US Representative Michael E. Capuano, after months of preparation for a possible candidacy, will not seek the Democratic nomination for governor, removing what would have been one of the party’s most serious contenders for next year’s primary election.
According to Capuano’s senior political adviser Paul Trane, the Somerville lawmaker will instead run for another term in Congress in 2014, hoping to hold on to the seat he has occupied since his election in 1998. Trane confirmed early Thursday afternoon that the congressman would not run, saying Capuano came to the decision as a personal one with his wife, Barbara.
“I think for Mike in the end it was a quality of life decision,’’ said Trane. “Mike, Barbara and his family have grown accustomed to the schedule of Congress. The idea of putting all of them into a brighter spotlight for what could be nine years was something he was not willing to do.”
By forgoing the gubernatorial race, the 61-year old Capuano, who has long been considered a potential candidate for governor and ran a failed bid for Senate in 2009, has almost certainly closed the door on any future races for higher office.
“You only get so many opportunities in life,’’ Capauno said in an interview last month when asked whether a decision not to run for governor meant he would serve out his public career in the US House. “I have no idea what the future brings, but I understand you only get certain opportunities in life.”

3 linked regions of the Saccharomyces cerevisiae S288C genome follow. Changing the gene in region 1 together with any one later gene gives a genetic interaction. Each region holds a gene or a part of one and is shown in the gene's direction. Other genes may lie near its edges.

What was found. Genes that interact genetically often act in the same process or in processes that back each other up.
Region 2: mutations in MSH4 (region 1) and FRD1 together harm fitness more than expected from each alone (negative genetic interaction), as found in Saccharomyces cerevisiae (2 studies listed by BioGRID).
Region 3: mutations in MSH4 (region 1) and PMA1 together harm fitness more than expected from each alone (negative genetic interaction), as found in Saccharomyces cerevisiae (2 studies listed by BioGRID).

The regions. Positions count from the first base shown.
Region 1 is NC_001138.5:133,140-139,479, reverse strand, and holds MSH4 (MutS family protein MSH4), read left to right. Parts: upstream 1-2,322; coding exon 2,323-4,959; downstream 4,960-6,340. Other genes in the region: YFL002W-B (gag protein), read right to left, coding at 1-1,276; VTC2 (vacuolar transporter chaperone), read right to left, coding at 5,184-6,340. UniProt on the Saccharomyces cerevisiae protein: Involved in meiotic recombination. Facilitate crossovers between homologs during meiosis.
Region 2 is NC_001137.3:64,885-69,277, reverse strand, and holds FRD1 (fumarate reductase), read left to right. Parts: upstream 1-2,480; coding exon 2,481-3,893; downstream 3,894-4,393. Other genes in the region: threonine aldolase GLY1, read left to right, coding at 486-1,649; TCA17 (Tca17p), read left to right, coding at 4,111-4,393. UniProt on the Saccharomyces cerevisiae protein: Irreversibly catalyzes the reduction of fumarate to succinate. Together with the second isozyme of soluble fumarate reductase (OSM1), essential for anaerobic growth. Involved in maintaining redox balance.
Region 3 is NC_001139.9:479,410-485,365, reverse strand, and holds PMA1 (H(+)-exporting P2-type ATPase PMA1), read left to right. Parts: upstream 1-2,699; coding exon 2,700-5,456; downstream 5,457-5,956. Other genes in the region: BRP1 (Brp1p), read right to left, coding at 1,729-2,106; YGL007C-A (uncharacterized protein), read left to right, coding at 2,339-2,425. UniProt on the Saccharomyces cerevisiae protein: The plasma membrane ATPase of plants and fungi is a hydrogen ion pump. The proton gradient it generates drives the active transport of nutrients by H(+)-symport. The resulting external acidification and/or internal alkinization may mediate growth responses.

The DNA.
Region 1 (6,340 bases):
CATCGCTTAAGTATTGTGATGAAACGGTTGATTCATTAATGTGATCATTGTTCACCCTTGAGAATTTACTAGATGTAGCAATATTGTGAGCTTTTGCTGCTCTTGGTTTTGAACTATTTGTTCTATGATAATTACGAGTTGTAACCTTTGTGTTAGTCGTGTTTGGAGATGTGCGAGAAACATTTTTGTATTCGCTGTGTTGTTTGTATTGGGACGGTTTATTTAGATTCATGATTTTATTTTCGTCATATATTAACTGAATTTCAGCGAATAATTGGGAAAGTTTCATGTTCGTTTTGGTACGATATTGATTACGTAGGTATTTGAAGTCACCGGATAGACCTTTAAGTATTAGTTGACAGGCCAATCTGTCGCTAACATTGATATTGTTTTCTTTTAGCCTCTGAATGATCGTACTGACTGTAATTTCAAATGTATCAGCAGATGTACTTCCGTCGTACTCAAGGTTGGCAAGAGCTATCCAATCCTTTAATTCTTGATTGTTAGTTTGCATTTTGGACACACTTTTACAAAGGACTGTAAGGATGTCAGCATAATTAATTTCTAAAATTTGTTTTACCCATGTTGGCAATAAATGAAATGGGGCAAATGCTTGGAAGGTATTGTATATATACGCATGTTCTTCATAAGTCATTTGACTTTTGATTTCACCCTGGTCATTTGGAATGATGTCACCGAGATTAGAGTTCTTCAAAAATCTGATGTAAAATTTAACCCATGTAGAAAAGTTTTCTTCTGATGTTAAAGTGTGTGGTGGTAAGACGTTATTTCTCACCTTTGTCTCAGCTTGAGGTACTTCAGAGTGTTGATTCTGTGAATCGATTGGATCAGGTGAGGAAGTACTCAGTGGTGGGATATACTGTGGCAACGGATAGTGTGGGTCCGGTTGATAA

His decision comes on the heels of a new poll that shows Attorney General Martha Coakley with 57 percent, holding a commanding lead in the Democratic race. Had Capuano entered the race, the poll suggests that her percentage of votes would fall to 41 percent. Capuano would capture 21 percent in that scenario, with everyone else, including state Treasurer Steve Grossman, in the single digits, according to the survey taken by Public Policy Polling.
The survey runs counter to many analysts’ claims that a Capuano candidacy would have been a boost for Coakley — as more men jump into the race, the more divided the nongender-focused vote becomes, making the gender-based voted that much more important.
Capuano competed with Coakley in the special 2009 US Senate Democratic primary that also included two other men. With strong backing from women’s political forces, she handily won the nomination but lost the January final election to Scott Brown.
Capuano advisers argue that Capuano’s record on women’s issues is very strong and that it was never highlighted in the Senate race.
Coakley will face competition for women’s support from Juliette Kayyem, the only other woman currently in a race that also has three men vying for the nomination. Kayyem, a homeland security expert and former Globe columnist, is far less known and has no experience in running for public office.
Also running for the Democratic nomination is Don Berwick, who ran Medicaid and Medicare in the Obama administration and Joseph Avellone, a biotech executive. State Senator Dan Wolf of Harwich, the founder of Cape Air, suspended his campaign pending his appeal of a State Ethics Commission opinion over his company’s business relationship with Logan Airport. Joshua Miller of the Globe staff contributed to this report. Phillips can be reached at firstname.lastname@example.org.